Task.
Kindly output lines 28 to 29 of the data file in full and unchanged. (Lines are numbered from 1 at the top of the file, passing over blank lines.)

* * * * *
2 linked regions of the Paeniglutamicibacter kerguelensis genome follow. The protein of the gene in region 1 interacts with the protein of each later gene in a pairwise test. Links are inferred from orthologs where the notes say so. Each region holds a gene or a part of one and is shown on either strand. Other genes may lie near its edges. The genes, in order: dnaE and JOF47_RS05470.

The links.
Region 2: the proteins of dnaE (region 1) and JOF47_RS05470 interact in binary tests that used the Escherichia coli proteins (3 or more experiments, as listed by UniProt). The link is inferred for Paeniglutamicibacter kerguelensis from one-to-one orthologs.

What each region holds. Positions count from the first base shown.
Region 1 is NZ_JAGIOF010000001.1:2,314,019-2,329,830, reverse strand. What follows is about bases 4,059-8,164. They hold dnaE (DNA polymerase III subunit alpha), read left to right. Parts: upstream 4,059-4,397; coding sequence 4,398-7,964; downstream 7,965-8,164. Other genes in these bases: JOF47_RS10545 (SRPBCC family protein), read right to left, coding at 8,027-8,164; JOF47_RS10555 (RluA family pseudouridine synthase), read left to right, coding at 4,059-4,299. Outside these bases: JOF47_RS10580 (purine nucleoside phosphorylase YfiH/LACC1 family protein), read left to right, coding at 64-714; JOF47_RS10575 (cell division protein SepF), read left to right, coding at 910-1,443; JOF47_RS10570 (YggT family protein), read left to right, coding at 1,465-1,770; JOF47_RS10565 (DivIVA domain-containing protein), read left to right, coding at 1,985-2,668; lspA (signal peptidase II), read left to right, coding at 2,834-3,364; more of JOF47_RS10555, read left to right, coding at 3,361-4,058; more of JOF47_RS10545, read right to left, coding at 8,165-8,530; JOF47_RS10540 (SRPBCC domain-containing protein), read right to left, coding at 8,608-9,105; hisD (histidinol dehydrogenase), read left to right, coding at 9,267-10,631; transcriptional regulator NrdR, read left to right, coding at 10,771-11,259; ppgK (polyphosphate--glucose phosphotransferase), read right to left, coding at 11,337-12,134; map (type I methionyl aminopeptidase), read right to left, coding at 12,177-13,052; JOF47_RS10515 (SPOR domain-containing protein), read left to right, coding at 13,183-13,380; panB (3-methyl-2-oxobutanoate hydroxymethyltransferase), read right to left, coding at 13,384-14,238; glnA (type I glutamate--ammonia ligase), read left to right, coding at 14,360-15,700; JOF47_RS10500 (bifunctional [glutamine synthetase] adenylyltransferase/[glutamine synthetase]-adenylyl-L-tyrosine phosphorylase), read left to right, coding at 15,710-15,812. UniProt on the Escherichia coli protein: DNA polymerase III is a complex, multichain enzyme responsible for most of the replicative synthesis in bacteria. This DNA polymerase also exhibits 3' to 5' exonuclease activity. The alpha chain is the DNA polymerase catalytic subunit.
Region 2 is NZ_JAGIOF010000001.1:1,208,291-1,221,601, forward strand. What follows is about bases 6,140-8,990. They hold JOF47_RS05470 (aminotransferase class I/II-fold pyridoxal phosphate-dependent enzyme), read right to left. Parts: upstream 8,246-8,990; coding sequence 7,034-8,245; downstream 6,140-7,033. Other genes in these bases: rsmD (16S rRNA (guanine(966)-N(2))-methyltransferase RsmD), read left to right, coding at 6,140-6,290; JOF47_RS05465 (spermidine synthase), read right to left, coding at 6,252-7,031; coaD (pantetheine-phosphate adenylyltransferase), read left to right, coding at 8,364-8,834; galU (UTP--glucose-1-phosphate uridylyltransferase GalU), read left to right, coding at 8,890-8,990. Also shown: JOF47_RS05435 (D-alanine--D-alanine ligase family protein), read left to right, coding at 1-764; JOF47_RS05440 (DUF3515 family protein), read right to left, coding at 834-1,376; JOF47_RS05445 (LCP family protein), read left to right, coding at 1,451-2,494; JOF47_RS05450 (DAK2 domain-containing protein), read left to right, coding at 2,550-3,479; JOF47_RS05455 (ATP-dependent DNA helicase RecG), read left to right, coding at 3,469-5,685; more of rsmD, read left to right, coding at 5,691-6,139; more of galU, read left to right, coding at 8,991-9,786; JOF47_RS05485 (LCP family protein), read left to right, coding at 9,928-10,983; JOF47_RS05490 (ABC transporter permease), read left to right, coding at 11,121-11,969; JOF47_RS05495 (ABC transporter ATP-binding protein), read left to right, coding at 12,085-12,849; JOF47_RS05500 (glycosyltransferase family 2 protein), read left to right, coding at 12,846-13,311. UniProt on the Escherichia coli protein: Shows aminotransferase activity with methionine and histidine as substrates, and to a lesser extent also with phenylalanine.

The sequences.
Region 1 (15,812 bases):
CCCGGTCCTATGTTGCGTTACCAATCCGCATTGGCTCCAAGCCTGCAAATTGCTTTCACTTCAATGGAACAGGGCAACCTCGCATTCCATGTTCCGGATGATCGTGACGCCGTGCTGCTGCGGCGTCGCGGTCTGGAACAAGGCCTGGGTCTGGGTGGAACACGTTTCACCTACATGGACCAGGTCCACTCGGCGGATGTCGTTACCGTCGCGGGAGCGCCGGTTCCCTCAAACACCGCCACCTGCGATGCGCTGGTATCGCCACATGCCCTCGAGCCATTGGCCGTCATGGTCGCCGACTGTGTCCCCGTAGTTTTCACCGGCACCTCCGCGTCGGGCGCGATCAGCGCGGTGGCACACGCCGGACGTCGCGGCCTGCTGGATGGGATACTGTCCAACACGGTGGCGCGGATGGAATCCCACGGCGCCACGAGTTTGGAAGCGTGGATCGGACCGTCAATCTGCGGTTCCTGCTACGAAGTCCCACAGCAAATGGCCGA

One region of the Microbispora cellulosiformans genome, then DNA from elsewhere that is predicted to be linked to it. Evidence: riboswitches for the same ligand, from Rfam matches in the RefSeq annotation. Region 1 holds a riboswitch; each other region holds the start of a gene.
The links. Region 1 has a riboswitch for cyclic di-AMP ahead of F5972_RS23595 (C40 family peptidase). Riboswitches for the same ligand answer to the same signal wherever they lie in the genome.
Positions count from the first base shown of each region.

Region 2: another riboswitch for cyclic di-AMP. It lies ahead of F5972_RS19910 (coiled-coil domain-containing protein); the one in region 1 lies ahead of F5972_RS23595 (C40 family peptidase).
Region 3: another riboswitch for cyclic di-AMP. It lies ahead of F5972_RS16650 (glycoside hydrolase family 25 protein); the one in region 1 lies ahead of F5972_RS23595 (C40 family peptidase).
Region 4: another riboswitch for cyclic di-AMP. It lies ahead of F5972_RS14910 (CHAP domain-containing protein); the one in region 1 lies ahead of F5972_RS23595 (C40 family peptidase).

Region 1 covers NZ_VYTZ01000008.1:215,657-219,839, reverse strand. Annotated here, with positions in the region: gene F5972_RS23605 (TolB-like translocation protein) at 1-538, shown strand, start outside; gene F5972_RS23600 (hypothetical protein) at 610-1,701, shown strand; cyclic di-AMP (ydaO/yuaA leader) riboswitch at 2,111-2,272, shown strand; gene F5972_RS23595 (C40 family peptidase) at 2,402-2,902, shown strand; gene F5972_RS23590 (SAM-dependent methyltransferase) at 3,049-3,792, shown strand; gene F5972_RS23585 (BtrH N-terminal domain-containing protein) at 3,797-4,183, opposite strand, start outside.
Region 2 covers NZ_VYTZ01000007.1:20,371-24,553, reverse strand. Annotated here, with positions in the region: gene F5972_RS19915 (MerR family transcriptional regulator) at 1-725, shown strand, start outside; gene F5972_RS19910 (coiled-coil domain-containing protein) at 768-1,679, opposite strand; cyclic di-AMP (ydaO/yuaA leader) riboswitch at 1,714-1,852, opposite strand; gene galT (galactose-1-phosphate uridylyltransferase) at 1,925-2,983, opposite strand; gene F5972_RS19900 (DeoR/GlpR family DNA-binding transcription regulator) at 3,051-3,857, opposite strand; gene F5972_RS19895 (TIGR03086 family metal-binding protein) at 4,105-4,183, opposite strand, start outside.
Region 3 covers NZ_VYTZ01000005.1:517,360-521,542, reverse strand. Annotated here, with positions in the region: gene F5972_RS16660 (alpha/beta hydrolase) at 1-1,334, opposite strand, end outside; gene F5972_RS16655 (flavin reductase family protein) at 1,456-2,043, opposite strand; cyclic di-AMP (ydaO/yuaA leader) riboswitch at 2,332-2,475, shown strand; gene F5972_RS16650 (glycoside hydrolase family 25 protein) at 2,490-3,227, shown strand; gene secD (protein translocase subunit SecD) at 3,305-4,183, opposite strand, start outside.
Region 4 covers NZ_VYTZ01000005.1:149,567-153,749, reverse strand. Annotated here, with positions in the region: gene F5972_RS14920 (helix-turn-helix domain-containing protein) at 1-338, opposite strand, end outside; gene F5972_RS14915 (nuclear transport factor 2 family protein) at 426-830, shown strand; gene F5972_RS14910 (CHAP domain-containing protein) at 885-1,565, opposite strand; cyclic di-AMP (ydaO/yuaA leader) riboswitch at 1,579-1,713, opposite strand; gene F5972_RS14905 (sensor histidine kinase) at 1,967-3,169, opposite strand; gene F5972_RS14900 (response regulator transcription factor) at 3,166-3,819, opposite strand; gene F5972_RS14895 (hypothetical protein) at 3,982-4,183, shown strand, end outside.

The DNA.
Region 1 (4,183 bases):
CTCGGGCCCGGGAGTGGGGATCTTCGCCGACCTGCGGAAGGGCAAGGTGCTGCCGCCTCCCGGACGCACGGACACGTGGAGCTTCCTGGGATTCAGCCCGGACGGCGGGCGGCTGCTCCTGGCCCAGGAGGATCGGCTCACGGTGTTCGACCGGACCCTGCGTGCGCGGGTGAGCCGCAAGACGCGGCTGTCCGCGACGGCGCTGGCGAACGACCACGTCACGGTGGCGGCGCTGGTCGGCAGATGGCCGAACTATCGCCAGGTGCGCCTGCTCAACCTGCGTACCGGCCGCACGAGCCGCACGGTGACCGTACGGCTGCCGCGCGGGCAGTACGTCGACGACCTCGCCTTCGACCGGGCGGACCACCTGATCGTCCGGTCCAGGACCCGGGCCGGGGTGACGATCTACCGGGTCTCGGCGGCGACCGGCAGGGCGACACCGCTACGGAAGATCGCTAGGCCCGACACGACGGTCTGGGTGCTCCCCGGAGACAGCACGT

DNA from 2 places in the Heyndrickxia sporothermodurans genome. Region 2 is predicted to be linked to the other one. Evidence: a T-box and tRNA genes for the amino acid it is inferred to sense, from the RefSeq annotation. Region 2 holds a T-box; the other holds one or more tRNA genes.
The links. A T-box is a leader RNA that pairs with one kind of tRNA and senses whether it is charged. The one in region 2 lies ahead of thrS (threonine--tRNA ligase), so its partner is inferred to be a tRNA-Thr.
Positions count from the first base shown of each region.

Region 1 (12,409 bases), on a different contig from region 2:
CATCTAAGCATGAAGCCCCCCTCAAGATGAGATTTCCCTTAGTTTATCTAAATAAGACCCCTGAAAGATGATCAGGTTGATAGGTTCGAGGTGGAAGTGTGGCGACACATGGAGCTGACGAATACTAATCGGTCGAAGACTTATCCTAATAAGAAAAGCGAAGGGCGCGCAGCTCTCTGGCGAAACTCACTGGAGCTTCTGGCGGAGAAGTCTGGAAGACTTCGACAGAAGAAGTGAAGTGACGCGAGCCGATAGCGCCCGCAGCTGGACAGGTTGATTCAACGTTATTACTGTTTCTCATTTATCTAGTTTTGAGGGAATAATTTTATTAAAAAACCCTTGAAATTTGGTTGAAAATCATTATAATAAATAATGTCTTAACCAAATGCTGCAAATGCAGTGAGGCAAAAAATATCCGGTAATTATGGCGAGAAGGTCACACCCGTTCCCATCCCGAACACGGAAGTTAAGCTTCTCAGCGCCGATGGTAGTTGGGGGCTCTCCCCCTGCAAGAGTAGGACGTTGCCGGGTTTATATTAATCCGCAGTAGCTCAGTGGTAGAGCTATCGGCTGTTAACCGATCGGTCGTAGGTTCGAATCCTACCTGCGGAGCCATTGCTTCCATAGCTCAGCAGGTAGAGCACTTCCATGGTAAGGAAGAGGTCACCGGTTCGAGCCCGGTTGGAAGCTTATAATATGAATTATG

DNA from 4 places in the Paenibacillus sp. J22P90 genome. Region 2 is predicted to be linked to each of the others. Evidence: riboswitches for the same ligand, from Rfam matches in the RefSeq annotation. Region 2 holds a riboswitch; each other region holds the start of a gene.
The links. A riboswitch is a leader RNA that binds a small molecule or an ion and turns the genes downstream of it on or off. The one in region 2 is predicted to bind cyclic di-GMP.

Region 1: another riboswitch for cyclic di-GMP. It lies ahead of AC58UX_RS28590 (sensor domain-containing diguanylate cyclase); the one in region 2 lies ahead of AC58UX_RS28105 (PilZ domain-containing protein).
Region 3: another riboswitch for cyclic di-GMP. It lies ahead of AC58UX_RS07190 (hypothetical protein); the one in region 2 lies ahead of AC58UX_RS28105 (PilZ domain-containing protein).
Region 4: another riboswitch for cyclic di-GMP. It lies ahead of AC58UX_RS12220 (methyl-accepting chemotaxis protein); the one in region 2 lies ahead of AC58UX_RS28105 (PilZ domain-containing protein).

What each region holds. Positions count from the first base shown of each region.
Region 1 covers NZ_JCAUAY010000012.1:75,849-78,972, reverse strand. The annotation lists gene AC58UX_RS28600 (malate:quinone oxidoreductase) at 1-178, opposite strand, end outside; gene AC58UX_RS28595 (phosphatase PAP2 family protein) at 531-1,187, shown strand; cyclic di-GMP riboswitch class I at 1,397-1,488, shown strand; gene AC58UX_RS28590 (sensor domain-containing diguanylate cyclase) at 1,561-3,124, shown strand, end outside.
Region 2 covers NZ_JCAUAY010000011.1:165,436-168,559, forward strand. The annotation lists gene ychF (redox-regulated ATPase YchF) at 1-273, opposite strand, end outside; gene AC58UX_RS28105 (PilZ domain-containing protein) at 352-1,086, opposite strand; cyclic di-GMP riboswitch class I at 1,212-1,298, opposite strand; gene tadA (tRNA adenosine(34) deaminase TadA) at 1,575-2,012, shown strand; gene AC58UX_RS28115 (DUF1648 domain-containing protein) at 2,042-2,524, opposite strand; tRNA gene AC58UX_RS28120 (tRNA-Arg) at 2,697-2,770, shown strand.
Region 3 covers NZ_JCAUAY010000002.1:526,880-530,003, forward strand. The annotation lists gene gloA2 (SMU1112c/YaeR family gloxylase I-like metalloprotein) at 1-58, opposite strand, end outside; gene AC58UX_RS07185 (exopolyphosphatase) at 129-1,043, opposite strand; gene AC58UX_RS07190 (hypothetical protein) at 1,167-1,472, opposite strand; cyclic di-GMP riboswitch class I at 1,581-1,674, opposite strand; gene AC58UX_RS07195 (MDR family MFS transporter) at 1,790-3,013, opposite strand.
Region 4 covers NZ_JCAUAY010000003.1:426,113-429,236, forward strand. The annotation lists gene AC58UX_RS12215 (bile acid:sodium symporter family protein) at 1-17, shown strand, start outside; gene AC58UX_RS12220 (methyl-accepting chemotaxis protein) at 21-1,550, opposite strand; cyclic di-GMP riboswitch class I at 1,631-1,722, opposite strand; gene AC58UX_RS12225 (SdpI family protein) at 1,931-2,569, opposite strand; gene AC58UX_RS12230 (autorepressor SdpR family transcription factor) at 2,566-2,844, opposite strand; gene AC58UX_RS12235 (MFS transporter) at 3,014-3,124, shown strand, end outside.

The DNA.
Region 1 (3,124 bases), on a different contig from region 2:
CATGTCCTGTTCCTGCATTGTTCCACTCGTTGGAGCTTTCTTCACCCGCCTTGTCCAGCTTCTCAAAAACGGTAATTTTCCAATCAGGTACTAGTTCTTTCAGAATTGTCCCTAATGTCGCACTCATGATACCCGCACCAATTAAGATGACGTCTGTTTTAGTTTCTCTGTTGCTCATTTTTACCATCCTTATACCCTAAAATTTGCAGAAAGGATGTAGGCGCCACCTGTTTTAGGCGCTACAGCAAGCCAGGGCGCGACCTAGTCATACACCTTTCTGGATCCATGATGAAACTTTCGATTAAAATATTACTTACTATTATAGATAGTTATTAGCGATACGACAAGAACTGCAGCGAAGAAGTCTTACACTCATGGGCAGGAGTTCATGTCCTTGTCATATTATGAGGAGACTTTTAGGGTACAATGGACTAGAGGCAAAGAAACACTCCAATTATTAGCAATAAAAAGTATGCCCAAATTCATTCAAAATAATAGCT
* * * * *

DNA from 4 places in the Paenibacillus sp. J22P90 genome. Region 2 is predicted to be linked to each of the others. Evidence: riboswitches for the same ligand, from Rfam matches in the RefSeq annotation. Region 2 holds a riboswitch; each other region holds the start of a gene.
The links. A riboswitch is a leader RNA that binds a small molecule or an ion and turns the genes downstream of it on or off. The one in region 2 is predicted to bind cyclic di-GMP.